The 2015 RUDU executive board elections will occur on December 9th, 2014. The individuals who have self nominated for the executive board elections are:

President: Nick Hansen and Sean Leonard

PR Chair: Elise Zhou

Novice Mentor: Jessie Gugig

Below are the candidate statements by position:


Nick Hansen: (A note in this candidate statement; in the official statement of rules for this election, the graduating seniors failed to specify that candidate statements must be written.  Therefore, this candidate statement was pre-screened to ensure that it was below the 750 word cap, which it was

Sean Leonard:

Hi, I’m Sean Leonard, and I’m running for President of the Rutgers University Debate Union. I have three independent points as to why you should vote for me.

Firstly, I’m one of the most active debaters on the team. Over the course of my last two years on the team, I’ve attended every tournament that our team has sent people to. In addition to that, I’ve missed a grand total of two meetings; One due to a snowstorm, and the other due to having to leave early to go to a tournament. Having officers who are around to represent the team is an incredibly important thing due to the fact that it serves as a connection for newer members of the team. Rewarding, and ensuring, an active varsity is especially important in the current climate of the team, considering that fact that our participation has been relatively lackluster, at least when you compare it to what we’ve had in the past few years. This also allows me to be there for say, our Novice Mentor to participate in training, which I’ve done to a fairly large extent over the past year.

Secondly, I’ve got a lot of experience on the eboard. Over the course of the last year, I served as the Vice President of the Debate Union, which is one of the most work intensive positions on the eboard. As a position that generally embodies busy work, people can be sure that I won’t shy away from any of the things take up a lot of time. Considering the duties of the President are mostly putting in registration for tournaments, and making sure that we have things like rental cars, and other things necessary for getting to those tournaments, I’ll be more than able to deal with these considering I’ve already dealt with the busy work of being Vice President. In addition to that, just being a part of the eboard has shown me how to deal with these issues, meaning that it will take me very little time to transition between the positions.

Thirdly, I’m a good person to represent our team on the circuit. In addition to the regular responsibilities of say, registering for tournaments, the President is also the person who has to vote at APDA meetings. In this capacity, the President of RUDU is our representative in APDA’s political climate. Not only do I have connections to most of the schools on the circuit, I’ve also served on the Novice Mentor committee for two years in a row, even being appointed the Southern Events Coordinator of the committee. Serving in these positions has given me insight into the way that the APDA board works, and understanding that political climate can have significant benefits to the team in the form of ensuring our preferences are heard, and acted upon within the league as a whole.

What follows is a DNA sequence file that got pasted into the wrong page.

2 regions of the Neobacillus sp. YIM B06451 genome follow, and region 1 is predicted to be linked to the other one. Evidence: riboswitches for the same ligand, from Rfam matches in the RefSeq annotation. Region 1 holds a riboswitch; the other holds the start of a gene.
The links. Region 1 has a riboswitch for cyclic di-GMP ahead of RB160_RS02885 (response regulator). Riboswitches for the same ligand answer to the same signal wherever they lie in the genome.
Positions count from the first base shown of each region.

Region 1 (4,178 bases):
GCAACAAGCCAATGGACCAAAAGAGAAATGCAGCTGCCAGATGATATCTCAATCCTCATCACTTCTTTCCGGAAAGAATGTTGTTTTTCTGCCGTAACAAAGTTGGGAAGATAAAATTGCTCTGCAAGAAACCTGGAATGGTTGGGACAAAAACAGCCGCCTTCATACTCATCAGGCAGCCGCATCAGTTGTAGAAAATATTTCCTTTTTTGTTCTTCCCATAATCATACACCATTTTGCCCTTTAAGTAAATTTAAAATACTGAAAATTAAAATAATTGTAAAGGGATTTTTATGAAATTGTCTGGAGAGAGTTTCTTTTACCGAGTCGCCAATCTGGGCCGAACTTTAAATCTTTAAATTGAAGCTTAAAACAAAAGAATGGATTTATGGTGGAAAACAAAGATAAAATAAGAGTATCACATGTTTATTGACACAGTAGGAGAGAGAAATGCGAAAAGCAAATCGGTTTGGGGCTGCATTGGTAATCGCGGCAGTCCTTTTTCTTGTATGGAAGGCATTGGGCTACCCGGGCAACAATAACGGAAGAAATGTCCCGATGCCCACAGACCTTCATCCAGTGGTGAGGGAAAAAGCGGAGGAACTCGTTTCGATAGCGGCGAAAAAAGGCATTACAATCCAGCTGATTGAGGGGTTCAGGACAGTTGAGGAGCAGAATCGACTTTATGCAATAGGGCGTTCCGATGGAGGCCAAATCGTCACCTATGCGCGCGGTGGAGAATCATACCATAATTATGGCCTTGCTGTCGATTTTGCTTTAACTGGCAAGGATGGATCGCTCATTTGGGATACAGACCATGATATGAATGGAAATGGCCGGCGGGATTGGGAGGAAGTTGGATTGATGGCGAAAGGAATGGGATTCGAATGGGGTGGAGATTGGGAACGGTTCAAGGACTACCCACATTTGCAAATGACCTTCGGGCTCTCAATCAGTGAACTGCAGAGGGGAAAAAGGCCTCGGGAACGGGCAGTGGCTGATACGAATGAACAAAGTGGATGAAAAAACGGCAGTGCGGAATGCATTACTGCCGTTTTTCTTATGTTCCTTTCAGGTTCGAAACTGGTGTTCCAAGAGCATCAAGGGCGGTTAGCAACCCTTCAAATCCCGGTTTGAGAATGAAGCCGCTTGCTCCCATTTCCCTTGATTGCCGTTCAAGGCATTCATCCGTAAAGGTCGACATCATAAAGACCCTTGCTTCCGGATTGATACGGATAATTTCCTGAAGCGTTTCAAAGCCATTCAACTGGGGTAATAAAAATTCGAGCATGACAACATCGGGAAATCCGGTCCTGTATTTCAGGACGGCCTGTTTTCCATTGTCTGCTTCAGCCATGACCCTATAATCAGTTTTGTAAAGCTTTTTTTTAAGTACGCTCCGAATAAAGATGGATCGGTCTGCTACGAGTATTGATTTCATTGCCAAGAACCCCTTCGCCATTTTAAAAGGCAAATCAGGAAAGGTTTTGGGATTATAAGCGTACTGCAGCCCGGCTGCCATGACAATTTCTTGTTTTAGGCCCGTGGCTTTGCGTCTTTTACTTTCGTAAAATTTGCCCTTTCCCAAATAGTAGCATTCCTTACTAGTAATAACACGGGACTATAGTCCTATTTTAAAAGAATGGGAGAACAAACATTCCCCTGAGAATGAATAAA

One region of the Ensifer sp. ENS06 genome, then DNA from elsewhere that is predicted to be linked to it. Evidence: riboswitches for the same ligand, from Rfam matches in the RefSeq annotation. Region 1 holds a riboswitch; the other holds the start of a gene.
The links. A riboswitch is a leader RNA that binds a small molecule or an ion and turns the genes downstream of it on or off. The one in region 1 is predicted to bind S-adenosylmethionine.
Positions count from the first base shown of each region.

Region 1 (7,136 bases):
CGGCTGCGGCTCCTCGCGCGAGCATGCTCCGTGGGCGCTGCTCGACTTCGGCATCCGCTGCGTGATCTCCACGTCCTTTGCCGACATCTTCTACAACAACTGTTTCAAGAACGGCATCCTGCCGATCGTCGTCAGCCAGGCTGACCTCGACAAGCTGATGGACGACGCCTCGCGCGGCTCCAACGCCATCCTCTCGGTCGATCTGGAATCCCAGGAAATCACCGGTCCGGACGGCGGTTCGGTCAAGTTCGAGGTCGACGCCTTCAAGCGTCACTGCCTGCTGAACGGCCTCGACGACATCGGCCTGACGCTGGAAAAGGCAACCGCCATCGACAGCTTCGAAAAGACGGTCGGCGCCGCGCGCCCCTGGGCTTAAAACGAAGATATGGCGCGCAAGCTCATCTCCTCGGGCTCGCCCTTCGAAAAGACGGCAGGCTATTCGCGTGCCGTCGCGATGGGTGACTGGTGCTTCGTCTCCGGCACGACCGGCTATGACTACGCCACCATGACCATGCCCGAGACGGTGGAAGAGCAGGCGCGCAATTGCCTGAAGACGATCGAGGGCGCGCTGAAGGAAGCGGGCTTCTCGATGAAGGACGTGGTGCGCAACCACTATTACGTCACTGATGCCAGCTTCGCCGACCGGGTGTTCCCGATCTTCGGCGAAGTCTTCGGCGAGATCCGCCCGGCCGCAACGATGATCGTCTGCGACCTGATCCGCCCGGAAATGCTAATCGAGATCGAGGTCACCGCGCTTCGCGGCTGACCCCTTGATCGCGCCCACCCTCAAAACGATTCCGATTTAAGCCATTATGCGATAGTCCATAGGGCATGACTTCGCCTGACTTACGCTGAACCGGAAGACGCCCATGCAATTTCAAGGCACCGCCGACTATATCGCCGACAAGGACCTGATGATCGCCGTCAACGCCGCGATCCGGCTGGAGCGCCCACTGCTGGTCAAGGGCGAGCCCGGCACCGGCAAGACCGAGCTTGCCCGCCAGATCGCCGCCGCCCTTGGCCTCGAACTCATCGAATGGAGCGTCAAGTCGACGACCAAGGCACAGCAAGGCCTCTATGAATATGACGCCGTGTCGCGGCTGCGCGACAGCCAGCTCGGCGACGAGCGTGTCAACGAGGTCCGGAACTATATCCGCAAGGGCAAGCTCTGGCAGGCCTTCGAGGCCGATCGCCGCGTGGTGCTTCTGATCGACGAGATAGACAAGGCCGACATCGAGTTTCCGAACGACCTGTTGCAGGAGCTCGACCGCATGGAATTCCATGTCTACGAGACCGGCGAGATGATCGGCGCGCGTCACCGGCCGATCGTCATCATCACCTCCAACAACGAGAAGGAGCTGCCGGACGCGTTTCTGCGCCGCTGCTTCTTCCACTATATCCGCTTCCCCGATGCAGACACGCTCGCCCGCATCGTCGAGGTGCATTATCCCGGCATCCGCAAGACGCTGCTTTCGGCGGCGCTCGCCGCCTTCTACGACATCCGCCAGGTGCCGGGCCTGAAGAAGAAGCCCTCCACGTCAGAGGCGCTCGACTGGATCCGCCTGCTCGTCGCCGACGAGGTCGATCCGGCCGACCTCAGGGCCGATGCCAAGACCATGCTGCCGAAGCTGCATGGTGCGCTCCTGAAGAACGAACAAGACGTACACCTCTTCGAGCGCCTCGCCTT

Hopefully I’ll be able to answer any specific concerns during my speech during elections, but until then, consider voting for me!

——- PR Chair ——-

Elise Zhou:

I would like to run for Public Relations Chair and would do a good job in the position because of my past experiences with increasing membership in and awareness of a club, as well as knowing what would appeal to potential members.
In high school, I was the president for the French Honor Society and the secretary for the National Honor Society. In being the president of a relatively small French Honor Society, one of my main goals senior year was to increase membership and interest in not only the honor society but also the language itself. My executive board and I achieved this by spreading the word to the middle and elementary schools as well as encouraging struggling French students by offering tutoring programs that would help qualify them for the honor society. This could similarly be applied to debate because I think that there are a lot of benefits to debate that only debaters really know about. I believe that making the Rutgers community, particularly freshmen, aware of these benefits will increase our overall membership and reputation in the university. I have plans to do so by increasing the debate team’s presence in the activity fair during the beginning of the year, since that is when students are the most impressionable and open to exploring new activities. I worked at similar activity fairs every year in high school, so I know generally what to do. Plus, having been bombarded by clubs just this past semester, I understand what sticks out to incoming freshmen and what they are looking for in a club.